• Lamellae: white to white-yellowish with age, finely serrate edges
  • Powder color of spores: white
  • Occurrence: Alluvial and deciduous forests, tree stumps, poplar, birch and willow branches, from spring to autumn
  • Possible confusion with scaly sawbill (Neolentinus lepideus), bitter dwarf knot (Panellus stipticus), stink parakeet (Lepiota cristata)
  • Special feature: older specimens are inedible due to their high toughness - only young tree mushrooms are edible

Judas ear (Auricularia auricula-judae)

  • Common names: Elder mushroom, Mu-Err (Asia)
  • Genus: Earlobe Fungi (Auricularia)
  • Odour: neutral, sometimes musty, smelling of earth
  • Taste: gelatinous, similar to gummy bears, mild aroma, often tasteless
  • Cap: one to 13, more rarely up to 16 centimeters in diameter, ear shape with veins, finely felted, pale grey, more rarely yellow or whitish
  • Flesh: brownish transparent, gelatinous, shrinks when dry and apart again when moist, tough
  • Stem: if present, attached to the cap, short-stalked and brownish
  • Fruit body: hairy, white spore mass on underside
  • Spore powder color: white to off-white, yellowish
  • Occurrence: Hardwoods, especially birch and elder, mostly from winter to spring, less often from spring to autumn
  • Possible confusion with Little Judas Ear (Schizophyllum amplum), Silver Fir Foxglove (Cyphella digitalis), Cup Linger (Peziza)
  • Special features: edible tree fungus very popular in Asian cuisine, can be eaten raw, vital and medicinal mushroom in naturopathy and Chinese medicine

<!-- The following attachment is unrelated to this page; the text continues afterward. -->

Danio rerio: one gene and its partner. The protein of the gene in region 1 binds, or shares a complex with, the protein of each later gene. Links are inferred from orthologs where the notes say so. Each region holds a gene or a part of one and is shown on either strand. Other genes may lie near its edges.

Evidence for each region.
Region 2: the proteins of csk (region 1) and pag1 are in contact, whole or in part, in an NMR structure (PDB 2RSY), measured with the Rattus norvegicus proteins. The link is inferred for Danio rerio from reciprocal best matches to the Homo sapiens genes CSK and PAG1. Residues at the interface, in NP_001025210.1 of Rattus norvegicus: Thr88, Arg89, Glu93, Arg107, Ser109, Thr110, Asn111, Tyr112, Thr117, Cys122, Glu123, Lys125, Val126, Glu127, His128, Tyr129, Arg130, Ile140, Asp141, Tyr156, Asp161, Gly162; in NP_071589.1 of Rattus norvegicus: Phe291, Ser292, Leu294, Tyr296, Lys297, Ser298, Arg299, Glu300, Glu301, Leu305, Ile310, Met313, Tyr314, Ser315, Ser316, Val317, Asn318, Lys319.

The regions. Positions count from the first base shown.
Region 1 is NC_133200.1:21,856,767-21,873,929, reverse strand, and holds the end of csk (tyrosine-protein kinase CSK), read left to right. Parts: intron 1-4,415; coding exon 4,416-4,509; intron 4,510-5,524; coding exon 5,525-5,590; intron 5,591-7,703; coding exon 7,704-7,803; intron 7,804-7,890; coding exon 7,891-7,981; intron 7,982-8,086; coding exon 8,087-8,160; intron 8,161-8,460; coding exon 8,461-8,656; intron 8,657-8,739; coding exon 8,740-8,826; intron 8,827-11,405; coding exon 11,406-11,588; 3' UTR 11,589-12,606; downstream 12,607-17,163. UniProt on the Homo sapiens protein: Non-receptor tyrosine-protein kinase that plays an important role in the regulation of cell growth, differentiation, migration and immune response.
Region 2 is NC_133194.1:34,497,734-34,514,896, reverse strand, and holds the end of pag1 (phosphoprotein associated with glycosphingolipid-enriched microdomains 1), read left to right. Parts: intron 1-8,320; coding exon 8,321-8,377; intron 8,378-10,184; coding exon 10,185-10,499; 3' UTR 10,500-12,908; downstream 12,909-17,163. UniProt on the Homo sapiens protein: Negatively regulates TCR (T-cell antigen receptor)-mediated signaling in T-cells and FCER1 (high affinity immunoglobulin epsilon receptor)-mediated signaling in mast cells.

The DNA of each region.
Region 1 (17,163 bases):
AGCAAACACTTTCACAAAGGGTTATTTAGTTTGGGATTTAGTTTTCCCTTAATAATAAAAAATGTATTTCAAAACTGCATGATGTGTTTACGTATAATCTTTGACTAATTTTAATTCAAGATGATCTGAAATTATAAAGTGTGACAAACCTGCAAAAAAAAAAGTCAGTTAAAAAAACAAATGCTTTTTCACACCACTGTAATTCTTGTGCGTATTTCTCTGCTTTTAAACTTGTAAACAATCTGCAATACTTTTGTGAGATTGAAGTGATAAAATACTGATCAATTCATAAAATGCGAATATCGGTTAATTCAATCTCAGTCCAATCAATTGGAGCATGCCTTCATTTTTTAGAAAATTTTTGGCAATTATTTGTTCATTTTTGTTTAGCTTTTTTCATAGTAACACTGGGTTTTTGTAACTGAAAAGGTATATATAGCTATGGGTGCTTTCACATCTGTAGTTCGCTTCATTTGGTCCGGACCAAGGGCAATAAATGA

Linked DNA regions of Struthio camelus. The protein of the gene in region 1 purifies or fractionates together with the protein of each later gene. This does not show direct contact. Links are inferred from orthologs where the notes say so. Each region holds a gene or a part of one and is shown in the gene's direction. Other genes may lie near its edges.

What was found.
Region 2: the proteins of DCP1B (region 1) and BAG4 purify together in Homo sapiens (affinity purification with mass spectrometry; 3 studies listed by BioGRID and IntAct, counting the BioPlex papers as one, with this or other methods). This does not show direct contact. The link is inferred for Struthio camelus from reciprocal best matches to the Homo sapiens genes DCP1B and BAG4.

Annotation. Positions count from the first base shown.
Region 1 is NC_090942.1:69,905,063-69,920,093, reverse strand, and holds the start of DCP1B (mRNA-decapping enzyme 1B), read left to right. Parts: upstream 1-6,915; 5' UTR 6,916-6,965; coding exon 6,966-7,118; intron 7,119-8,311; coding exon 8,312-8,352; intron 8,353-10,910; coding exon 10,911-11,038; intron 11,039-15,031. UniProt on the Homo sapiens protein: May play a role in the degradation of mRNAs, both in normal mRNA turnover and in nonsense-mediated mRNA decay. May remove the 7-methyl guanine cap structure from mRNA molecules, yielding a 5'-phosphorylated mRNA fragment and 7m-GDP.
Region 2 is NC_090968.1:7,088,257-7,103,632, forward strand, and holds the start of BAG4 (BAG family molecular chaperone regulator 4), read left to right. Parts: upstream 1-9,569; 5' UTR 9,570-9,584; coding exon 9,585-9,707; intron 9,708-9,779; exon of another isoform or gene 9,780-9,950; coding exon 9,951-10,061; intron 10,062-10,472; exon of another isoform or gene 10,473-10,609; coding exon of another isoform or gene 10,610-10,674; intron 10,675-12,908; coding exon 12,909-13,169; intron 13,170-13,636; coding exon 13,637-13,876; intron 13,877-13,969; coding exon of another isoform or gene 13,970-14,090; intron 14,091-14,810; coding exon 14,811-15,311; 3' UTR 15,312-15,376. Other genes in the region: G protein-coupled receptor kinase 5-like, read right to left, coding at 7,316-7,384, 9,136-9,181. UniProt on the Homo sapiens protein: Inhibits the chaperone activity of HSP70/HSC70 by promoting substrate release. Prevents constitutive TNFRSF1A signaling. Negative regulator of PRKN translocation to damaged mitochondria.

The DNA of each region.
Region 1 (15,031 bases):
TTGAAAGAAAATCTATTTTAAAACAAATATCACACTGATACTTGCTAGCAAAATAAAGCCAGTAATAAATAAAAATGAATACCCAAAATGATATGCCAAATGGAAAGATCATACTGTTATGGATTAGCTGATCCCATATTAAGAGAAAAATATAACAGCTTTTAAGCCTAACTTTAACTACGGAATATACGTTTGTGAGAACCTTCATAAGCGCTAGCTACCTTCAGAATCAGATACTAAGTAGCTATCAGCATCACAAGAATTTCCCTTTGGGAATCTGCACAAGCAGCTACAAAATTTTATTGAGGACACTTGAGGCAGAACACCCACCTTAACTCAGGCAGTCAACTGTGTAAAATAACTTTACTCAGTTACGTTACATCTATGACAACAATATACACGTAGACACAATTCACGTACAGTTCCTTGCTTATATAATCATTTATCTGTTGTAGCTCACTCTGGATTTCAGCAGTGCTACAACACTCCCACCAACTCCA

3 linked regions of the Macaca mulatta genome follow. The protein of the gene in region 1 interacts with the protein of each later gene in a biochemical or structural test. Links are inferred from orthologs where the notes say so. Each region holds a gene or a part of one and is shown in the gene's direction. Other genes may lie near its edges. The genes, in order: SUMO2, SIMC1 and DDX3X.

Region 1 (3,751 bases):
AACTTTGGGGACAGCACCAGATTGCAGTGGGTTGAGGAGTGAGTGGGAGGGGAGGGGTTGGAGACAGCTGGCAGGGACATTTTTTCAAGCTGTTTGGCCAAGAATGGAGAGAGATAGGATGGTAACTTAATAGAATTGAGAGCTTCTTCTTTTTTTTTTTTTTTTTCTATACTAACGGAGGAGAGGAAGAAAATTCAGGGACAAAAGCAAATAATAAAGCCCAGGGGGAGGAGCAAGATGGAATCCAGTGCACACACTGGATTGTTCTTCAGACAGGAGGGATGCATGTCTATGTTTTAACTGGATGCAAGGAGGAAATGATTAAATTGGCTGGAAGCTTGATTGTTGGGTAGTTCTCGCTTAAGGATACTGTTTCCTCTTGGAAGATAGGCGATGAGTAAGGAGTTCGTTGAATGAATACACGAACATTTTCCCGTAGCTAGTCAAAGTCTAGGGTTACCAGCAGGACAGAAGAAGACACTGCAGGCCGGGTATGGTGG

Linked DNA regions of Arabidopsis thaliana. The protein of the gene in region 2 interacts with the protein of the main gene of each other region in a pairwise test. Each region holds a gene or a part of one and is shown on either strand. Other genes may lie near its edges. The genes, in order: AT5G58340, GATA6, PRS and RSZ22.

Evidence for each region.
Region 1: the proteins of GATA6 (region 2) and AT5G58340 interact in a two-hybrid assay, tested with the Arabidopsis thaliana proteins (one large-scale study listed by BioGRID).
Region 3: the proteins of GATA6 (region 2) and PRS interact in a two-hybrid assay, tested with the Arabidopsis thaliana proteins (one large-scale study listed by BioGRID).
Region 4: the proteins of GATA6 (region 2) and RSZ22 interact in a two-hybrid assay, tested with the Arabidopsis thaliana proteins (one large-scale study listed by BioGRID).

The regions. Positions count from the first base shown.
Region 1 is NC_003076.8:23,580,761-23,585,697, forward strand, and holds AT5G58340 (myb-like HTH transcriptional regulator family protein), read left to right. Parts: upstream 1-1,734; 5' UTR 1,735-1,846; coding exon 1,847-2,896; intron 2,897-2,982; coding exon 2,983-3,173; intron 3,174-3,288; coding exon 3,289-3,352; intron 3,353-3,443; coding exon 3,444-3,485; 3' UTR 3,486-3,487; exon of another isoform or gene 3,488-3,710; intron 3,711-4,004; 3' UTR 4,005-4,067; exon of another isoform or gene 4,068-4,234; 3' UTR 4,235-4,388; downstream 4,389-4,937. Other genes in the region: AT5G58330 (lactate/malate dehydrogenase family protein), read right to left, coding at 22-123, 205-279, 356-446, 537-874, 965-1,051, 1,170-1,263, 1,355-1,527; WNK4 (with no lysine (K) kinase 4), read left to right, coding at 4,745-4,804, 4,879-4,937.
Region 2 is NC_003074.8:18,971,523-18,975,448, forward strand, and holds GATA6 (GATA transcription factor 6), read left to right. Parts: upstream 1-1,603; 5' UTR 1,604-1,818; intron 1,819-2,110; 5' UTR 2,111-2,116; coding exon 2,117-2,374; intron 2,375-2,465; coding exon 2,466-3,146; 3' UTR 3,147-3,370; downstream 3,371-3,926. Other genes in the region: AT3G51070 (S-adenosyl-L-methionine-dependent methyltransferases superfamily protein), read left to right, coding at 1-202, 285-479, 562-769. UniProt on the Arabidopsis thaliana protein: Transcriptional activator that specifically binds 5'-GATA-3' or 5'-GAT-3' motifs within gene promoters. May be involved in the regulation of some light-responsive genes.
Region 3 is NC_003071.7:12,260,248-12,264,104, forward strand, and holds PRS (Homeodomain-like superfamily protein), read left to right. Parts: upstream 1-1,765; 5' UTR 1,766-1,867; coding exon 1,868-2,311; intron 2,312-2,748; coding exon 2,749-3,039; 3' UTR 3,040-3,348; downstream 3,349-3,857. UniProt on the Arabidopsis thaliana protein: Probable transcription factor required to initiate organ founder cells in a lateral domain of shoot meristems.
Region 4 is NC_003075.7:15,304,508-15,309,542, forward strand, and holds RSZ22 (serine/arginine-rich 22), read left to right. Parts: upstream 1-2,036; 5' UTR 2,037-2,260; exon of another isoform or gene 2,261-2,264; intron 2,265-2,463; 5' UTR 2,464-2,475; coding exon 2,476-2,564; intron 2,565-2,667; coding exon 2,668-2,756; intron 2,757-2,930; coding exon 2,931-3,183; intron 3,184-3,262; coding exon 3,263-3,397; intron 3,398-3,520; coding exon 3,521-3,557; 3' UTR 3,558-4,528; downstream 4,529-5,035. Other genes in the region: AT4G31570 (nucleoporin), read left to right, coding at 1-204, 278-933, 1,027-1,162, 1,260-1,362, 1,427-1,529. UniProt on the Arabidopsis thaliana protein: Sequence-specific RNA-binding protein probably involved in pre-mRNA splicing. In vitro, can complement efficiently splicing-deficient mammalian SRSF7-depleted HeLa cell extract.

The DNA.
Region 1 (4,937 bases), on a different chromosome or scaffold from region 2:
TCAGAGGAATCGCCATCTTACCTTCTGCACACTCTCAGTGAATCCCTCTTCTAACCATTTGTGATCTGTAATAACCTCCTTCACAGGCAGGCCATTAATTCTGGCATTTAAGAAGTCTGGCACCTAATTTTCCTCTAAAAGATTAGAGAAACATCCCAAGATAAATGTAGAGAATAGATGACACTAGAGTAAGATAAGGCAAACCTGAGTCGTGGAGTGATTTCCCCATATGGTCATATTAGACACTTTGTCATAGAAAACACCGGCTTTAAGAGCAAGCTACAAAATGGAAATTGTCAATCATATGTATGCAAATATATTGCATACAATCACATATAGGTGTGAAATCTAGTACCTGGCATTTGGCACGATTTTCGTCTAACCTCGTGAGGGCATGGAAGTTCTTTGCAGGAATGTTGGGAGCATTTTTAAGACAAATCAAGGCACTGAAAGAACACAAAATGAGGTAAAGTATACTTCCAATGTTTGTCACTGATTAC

Oyster mushroom (Pleurotus cornucopiae)

  • Common names: horned oyster, branched oyster mushroom
  • Genus: Mushrooms (Pleurotus)
  • Odour: mealy, often smelling of aniseed, slightly fungal
  • Taste: mild, slightly floury
  • Cap: up to 15 centimeters in diameter, light brown, grey, yellow or fuchsia-brownish, funnel-shaped, incurved, mostly wavy, partly torn edge
  • Flesh: white, yellowing and tough with age
  • Stem: between two and nine centimeters long, one to three centimeters in diameter, white, light or grey-brown, mostly white tomentose base, longitudinal grooves
  • Lamellae: off-white, creamy-white, often tinged with pink, thin and closely spaced grooves
  • Spore powder color: violet, violet-brown to light violet-grey
  • Occurrence: dead hardwoods, especially on willow, elm and poplar, from spring to late autumn
  • slight confusion with other mushrooms possible, such as ear-shaped mushrooms (Pleurocybella porrigens) and lemon mushrooms (Pleurotus citrinopileatus) as well as oyster mushrooms
  • Special feature: can be recognized by the smell of flour compared to other oyster mushrooms

frequently asked Questions

Does the anistramete fall under the tree fungi?

Yes. It is also known as Fragrant Tramete because of its sweet, lovely smell. However, this type of mushroom is inedible, although not poisonous.

What to do if tree fungi cannot be clearly identified?

If you cannot clearly identify tree fungi or earth fungi, you should consult a specialist before collecting them or leave him on the spot. Under no circumstances should you try to reach a determination through taste. If it is a toadstool, even a small bite can have health consequences.

Can tree fungi damage trees?

Yes. Brown and white rot are among the most damaging diseases when they develop on living wood. Especially the common sulfur polypore (Laetiporus sulphureus) and the birch polypore (Fomitopsis betulina) are known for brown rot. Tree fungi are harmful parasites that cause decomposition on dead wood.